Your horse should not be given Equioxx if he/she:
- Has an allergic reaction to firocoxib, the active ingredient in Equioxx.
- Has previously had an allergic reaction (such as hives, facial or lower limb swelling, or red or itchy skin) to aspirin or other NSAIDs.
- Is presently taking aspirin, phenylbutazone, flunixin meglumine, diclofenac, ketoprofen, or other NSAIDs or corticosteroids.
- The safety of Equioxx has not been determined in horses less than one year of age or in breeding horses, pregnant or lactating mares.
Equioxx paste should only be given orally to horses.
- Equioxx is not for use in horses intended for human food consumption.
- People should not take Equioxx. Keep Equioxx and all medications out of the reach of children. Consult a physician in case of accidental ingestion by humans.
What to tell/ask your veterinarian before giving Equioxx.
Talk to your veterinarian about:
- The signs of OA you have observed in your horse, such as limping or stiffness.
- If any tests, such as X-rays, will be done before Equioxx is prescribed.
- How often your horse may need to be examined by your veterinarian.
- The risks and benefits of using Equioxx.
Tell your veterinarian if your horse has ever had the following medical problems:
- Any side effects from taking Equioxx or other NSAIDs, such as aspirin or phenylbutazone.
- Any kidney disease.
- Any liver disease.
- Any gastrointestinal ulcers.
Tell your veterinarian about:
- Other medical problems or allergies that your horse has now, or has had in the past.
- All medicines that you are giving or plan to give to your horse, including those you can get without a prescription and any dietary supplements.
Tell your veterinarian if you plan to breed your horse, or if your mare is pregnant or nursing a foal.
What are the possible side effects that may occur in my horse during Equioxx
Equioxx, like other NSAIDS, may cause some side effects. Serious side effects associated with NSAID therapy in horses can occur with or without warning. The most common side effects associated with Equioxx therapy involve the tongue, lips and skin of the mouth and face (erosions and ulcers of the mucosa and skin) and the kidney. Gastrointestinal, kidney and liver problems have also been reported with other NSAIDs. Look for the following side effects that may indicate your horse is having a problem with Equioxx or may have another medical problem:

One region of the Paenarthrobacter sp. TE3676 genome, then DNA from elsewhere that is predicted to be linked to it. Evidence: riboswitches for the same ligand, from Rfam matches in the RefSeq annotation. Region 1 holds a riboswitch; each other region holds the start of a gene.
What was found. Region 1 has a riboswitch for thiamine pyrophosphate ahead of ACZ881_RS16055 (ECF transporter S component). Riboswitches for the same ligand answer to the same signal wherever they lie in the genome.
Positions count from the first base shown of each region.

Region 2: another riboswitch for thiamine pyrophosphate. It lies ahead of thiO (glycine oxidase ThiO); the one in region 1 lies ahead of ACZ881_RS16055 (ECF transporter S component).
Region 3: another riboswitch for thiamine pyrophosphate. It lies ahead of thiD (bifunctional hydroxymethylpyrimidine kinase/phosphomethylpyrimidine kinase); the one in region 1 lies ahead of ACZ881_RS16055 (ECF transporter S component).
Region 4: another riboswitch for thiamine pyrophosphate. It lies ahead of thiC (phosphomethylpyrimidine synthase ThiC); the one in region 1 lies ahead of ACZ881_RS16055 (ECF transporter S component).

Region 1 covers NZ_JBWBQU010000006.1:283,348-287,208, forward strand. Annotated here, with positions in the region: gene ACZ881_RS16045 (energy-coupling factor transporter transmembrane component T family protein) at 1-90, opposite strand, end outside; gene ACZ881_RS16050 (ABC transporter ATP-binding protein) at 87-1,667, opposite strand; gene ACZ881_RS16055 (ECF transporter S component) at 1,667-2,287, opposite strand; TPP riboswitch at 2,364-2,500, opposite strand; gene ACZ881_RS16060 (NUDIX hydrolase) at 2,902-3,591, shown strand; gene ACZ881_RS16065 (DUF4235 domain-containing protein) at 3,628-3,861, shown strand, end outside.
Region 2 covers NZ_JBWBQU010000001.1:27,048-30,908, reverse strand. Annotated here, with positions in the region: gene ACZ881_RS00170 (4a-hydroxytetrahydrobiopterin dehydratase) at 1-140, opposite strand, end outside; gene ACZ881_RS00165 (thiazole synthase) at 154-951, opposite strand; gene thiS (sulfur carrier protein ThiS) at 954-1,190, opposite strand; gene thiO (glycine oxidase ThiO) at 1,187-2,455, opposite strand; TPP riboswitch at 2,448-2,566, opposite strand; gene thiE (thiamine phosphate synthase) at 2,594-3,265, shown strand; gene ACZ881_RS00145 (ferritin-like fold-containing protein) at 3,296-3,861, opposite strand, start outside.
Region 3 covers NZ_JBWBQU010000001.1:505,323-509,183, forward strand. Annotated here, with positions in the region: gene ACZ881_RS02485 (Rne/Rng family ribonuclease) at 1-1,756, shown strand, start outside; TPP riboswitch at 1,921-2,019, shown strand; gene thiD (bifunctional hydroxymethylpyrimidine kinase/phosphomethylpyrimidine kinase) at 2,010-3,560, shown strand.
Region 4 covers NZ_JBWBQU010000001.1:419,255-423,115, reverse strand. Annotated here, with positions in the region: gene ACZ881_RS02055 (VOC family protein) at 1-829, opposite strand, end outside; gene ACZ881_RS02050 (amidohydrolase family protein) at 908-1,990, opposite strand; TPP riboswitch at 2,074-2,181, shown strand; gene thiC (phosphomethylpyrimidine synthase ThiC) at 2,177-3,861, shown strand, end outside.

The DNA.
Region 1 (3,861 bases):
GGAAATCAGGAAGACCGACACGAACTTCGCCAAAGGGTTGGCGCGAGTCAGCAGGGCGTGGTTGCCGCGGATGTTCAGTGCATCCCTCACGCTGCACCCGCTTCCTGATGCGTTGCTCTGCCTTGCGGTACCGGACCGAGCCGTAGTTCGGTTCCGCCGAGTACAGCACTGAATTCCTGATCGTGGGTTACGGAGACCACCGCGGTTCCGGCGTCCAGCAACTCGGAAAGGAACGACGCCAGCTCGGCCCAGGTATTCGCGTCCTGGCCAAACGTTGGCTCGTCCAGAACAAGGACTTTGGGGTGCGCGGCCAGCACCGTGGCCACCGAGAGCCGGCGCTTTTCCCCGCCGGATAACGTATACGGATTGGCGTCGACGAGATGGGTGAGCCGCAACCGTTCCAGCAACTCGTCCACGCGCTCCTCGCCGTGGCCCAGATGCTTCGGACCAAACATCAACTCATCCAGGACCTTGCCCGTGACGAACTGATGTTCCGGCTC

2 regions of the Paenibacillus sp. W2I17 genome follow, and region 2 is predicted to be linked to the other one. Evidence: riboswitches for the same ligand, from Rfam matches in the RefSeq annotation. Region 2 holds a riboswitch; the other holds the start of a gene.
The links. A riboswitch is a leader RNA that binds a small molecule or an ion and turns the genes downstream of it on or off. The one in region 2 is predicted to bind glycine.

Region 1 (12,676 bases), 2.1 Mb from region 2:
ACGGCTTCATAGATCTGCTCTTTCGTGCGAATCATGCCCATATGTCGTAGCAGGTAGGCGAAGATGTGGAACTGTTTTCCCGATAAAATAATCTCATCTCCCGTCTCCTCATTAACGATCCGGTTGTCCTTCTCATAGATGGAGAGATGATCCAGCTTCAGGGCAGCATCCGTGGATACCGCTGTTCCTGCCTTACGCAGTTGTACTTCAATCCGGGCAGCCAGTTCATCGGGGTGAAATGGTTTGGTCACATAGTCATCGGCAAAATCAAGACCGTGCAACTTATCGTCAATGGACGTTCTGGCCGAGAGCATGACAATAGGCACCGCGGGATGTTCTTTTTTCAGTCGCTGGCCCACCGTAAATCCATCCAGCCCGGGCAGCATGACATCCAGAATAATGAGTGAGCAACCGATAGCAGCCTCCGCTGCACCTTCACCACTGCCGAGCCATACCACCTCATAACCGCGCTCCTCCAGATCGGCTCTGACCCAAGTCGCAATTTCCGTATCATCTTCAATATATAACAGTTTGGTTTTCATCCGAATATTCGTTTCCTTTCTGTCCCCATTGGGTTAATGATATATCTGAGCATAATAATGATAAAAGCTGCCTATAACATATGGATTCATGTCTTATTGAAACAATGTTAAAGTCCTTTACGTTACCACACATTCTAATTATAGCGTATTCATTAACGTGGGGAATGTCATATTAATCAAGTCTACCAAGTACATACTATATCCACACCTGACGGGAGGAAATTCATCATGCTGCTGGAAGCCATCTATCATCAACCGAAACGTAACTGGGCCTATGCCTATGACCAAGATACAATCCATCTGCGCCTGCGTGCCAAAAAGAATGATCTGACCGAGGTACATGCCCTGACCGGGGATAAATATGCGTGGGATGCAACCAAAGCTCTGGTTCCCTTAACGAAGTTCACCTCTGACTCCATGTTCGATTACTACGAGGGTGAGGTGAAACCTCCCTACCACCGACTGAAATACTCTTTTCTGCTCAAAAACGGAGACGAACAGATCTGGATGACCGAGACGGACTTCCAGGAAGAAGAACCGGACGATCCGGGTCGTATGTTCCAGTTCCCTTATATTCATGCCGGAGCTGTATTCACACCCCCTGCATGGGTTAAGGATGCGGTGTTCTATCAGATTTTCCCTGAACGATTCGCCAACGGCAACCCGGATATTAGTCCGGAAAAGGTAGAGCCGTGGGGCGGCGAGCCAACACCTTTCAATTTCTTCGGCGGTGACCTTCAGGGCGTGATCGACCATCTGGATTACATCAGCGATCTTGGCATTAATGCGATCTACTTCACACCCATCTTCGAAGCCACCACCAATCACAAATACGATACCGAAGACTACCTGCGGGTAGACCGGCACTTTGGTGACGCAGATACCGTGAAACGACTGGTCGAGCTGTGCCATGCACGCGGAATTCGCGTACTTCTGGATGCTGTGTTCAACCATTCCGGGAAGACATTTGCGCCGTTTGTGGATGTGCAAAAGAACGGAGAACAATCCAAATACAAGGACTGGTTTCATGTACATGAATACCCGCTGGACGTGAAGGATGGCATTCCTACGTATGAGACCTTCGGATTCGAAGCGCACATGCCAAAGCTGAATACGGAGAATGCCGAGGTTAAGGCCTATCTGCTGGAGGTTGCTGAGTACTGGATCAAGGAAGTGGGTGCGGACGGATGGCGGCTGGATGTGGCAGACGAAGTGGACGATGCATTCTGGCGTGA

- Sores or ulcers on the tongue and inside of mouth.
- Sores, scabs, redness, or rubbing of the facial skin, particularly around the mouth.
- Change in eating or drinking habits (frequency or amount consumed).
- Change in urination habits (frequency or color).
- Yellowing of gums, skin, or whites of the eyes (jaundice).
- Unexpected weight loss.
- Change in behavior (such as increased or decreased activity level).
It is important to stop therapy and contact your veterinarian if you think your horse has a medical problem or side effect while taking Equioxx paste. If you have additional questions about possible side effects, talk with your veterinarian or call 1-877-217-3543.
Can Equioxx be given with other medications?
Equioxx should not be given with other NSAIDs (for example, aspirin, phenylbutazone, diclofenac, ketoprofen or flunixin) or systemic corticosteroids (for example, prednisone, cortisone, dexamethasone, or triamcinolone).
Tell your veterinarian about all medications that you have given your horse in the past, and any medications you are planning to give with Equioxx paste. This should include other medicines that you can get without a prescription or any dietary supplements. Your veterinarian may want to check that all of your horse's medicines can be given together.
What do I do in case my horse receives more than the prescribed amount of Equioxx?
- Consult your veterinarian if your horse receives more than the prescribed
amount of Equioxx.
What else should I know about Equioxx?
- This sheet provides a summary of information about Equioxx paste and general information about NSAIDs. If you have any questions or concerns about Equioxx or osteoarthritis pain, talk with your veterinarian.
- As with all prescribed medicines, Equioxx paste should only be given to the horse for which it is prescribed. It should be given to your horse only for the condition for which it is prescribed, at the labeled dose and duration.
- It is important to periodically discuss your horse's response to Equioxx paste. Your veterinarian will determine if your horse is responding as expected and if your horse should continue receiving Equioxx paste.
PRINCIPAL DISPLAY PANEL - 6.93 g Syringe Carton
Approved by FDA]
for the control of pain
and inflammation associated
with osteoarthritis in horses.
Net Wt. 6.93 g
Oral Paste for Horses
Caution: Federal law restricts
this drug to use by or on the
order of a licensed veterinarian.
|Labeler - Merial Limited (034393582)|